September 2016 - Welcome

Coins481Coins
Study Images4582Study Images
VAMs in Collection78VAMs in Collection
Discoveries18Discoveries
Studies6Studies

Welcome

New Study Completed

New Study Completed

The study described on the right is finally behind us and we are ready to get back to VAMing and collecting.

 

 

We had 8 raw coins at PCGS for grading and 6 made it.  We are awaiting them in the mail to see which ones failed and if they are salvageable.  Some of them were intentionally below mint state, so some failure was expected.  We did get an AG03 and 2 XF45s in the group.

We sent a large group of coins to VSS this month to get our pipeline filled again.  The timing will need to fit their schedule, but these coins range all the way from AG03 to MS64+, so some nice grade variety.  With this group we almost catch up on grading except for raw coins, and we will probably wait on a bulk submission on them.

Our next VAM task will be to expand our VAM 5 inventory to study how the VAM 5 looks at much lower grades.  The challenge will be that we need to buy them all raw because very few graded VAM 5 coins exist below Mint State.

To prepare we created a page with the 8 grades we currently hold.  The only problem is that our lowest grade is an AU 58 and at that stage there is very little degradation in the features.  But there are a lot of coins in the works and some lower that will be added when they are processed.

For now you can find this page by clicking here or through the Studies Link in the menu.

The Carnage Goes On

We were looking around eBay toward the end of the month and found this little gem made from our 1881-O.

There is no end to the ideas for destroying Morgans.  We don't have it in hand yet, but it appears to be a common VAM so no real monetary rarity or monetary loss.  One day we will probably pick up a VAM 1D, 5, or 27 this way.  Or maybe this is where the VAM 21 and 29 disappeared to and why we cannot find either.

 

Funny that the maker thought it was a "Tree of Life" design, which we guess is true unless you are the coin.  Some days you are the windshield and some days you are the bug.

Three months ago we made the mistake of asking ourselves "I wonder what it was like to work at the Mint in 1881?"  That little question led to a nine part study of the Mint, employees, the economy, the politicians, Reconstruction, and much more.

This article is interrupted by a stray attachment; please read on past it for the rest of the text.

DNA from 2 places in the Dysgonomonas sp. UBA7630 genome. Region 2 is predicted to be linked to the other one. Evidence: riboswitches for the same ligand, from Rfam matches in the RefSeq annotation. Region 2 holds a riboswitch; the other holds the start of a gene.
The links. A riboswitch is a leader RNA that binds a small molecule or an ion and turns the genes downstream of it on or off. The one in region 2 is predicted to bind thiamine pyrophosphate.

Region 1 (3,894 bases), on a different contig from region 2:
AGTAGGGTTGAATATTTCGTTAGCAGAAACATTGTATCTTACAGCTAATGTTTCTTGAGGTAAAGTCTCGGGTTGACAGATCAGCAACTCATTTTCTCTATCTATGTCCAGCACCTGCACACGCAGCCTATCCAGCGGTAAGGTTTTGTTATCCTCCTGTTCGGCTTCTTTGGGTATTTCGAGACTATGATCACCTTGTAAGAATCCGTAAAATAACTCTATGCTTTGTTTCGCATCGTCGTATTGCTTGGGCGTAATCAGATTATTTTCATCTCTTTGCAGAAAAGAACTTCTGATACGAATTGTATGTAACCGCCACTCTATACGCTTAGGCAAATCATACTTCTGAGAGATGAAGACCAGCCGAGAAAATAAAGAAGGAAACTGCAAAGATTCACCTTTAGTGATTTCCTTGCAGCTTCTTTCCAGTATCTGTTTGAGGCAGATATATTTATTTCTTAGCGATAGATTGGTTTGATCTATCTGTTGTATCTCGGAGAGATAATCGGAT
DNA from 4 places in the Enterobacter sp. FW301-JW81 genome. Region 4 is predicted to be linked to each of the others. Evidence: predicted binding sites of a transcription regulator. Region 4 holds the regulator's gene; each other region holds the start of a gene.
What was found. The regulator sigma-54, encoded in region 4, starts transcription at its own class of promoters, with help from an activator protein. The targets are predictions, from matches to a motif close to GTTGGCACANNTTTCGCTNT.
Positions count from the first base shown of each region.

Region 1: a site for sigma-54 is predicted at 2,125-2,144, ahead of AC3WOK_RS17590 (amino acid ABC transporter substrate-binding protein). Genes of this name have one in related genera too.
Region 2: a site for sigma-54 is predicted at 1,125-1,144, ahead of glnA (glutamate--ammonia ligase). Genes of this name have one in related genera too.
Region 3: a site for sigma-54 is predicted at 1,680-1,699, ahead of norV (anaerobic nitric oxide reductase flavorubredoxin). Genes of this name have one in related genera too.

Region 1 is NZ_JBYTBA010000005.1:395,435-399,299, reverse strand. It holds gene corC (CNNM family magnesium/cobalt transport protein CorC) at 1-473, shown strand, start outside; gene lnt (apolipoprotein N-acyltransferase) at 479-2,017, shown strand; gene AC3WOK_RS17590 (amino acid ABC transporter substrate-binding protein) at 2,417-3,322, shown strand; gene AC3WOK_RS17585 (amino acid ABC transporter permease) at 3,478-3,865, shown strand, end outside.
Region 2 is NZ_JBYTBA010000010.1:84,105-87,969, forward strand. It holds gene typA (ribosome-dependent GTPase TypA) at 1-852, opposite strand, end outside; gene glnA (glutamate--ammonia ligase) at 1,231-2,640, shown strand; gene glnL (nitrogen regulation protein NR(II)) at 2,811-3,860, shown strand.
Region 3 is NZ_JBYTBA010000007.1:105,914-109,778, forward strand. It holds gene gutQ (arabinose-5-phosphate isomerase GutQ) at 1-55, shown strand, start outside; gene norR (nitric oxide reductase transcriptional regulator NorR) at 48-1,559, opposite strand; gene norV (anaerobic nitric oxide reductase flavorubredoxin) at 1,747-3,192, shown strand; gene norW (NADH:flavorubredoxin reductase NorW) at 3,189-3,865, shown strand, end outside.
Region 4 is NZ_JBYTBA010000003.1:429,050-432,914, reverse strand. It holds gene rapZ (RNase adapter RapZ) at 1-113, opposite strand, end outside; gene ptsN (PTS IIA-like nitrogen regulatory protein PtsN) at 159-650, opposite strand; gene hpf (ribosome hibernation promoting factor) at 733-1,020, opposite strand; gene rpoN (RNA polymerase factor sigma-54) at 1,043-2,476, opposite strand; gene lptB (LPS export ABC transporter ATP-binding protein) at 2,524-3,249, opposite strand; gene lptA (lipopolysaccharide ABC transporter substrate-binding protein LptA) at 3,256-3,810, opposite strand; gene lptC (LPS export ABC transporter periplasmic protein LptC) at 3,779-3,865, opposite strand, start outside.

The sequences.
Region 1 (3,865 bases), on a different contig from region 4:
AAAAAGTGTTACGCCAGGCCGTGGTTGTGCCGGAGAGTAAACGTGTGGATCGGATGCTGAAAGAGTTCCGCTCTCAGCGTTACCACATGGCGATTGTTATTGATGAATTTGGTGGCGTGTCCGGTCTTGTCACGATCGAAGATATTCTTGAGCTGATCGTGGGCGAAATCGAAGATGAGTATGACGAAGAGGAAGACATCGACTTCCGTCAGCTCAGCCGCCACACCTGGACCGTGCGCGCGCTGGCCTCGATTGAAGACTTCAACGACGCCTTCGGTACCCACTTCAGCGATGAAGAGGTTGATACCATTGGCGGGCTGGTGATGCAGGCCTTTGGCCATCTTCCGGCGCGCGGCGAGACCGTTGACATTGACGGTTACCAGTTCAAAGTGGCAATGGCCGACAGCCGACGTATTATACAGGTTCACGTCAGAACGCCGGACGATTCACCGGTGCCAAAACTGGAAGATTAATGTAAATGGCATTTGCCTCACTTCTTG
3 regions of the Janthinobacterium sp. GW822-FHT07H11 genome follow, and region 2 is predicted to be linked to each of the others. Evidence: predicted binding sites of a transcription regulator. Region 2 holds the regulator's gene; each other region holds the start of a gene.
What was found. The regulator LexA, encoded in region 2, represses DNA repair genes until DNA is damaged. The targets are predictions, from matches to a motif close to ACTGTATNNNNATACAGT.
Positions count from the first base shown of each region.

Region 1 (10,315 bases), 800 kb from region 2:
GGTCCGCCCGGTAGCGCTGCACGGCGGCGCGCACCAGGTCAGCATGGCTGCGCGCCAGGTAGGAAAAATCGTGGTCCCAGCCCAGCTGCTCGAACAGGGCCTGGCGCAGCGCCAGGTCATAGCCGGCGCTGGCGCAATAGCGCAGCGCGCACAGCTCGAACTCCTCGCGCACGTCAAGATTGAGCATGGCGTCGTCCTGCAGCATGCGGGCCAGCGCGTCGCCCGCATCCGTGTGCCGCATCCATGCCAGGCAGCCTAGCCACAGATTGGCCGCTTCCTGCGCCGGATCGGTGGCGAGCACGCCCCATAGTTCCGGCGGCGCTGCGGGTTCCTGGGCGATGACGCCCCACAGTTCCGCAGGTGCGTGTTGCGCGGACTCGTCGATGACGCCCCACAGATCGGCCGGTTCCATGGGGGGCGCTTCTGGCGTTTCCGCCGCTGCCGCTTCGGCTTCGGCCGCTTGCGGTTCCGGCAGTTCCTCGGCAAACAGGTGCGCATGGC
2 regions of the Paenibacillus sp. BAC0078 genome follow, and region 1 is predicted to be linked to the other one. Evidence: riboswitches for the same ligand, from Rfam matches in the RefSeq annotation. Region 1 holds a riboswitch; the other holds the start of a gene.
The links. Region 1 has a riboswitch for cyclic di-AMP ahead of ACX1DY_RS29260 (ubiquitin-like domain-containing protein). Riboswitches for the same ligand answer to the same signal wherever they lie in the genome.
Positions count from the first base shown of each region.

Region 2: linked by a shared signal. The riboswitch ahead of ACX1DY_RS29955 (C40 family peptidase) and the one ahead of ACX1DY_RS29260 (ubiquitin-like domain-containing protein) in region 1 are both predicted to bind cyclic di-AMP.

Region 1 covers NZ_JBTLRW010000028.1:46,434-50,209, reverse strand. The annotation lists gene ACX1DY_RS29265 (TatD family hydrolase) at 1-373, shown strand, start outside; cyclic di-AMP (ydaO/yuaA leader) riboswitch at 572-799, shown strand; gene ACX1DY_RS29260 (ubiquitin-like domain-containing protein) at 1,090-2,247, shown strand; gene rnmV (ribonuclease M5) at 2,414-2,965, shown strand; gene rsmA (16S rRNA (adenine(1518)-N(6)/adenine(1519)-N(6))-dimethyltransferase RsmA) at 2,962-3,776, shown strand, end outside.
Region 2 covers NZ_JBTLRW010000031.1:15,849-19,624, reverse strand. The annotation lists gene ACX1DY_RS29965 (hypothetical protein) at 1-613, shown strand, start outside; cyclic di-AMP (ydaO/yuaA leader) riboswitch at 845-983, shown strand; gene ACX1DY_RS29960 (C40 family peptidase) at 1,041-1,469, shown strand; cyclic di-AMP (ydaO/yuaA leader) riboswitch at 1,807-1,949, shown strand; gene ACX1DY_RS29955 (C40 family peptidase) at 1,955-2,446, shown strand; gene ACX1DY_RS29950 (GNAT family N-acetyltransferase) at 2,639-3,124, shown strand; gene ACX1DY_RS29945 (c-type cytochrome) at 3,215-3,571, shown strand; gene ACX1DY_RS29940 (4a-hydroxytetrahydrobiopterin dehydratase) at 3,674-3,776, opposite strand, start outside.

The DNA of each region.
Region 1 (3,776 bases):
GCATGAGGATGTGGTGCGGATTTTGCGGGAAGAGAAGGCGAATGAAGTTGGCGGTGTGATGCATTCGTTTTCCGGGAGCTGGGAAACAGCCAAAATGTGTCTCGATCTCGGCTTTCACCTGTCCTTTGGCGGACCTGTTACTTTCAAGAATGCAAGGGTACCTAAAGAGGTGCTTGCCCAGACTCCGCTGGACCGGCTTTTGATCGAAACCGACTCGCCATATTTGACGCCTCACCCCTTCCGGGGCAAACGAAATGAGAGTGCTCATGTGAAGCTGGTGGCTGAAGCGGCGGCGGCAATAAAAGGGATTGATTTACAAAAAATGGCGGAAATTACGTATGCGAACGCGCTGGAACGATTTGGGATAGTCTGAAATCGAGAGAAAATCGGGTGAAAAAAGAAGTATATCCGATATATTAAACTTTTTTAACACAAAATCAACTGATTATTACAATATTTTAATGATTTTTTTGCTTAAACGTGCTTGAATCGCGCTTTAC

As often happens in these deep dives into a subject we get stumped and when we do we always turn to Roger Burdette for some expertise.  This time we were stuck on some Job Descriptions and Roger had the answers and provided some clarity on a few others.

 

Our favorite is the section on The Environment.  We knew times were tough, but times were really tough.  when your children or grandchildren complain about something ask them to read this page.

 

We think this is a great read for young VAMers since there is some historical information the schools now skim over at best.

 

 

What events during the Civil War helped shape New Orleans and its residents?

 

What were the politics of the era and how did they influence Louisiana and New Orleans?

 

What was the state of the economy and how did that effect the Mint and events in New Orleans.

 

What were the living conditions during the post war era and the state of technology?

 

What was the organization of the New Orleans Mint and who filled the roles?

 

Who were the people who worked at the Mint and what were their families like?

 

What coinage was produced in 1881 at the New Orleans Mint and in what quantity?

 

What were the available jobs at the Mint and what specifically did those employees do?

 

What politicians were influential and which ones worked in New Orleans at the Assistant Treasurer's Office?

Rarest of the Rare

Well we got word on August 30 that with some help from an Alaskan friend, we successfully completed the grading of a second Poor 01 coin.  If you think this is easy just try it.  There are so many dis-qualifiers that working your way down this road is a challenge.

 

This coin traveled through several grading services with differing opinions and finally to PCGS who gave it the Poor slab.

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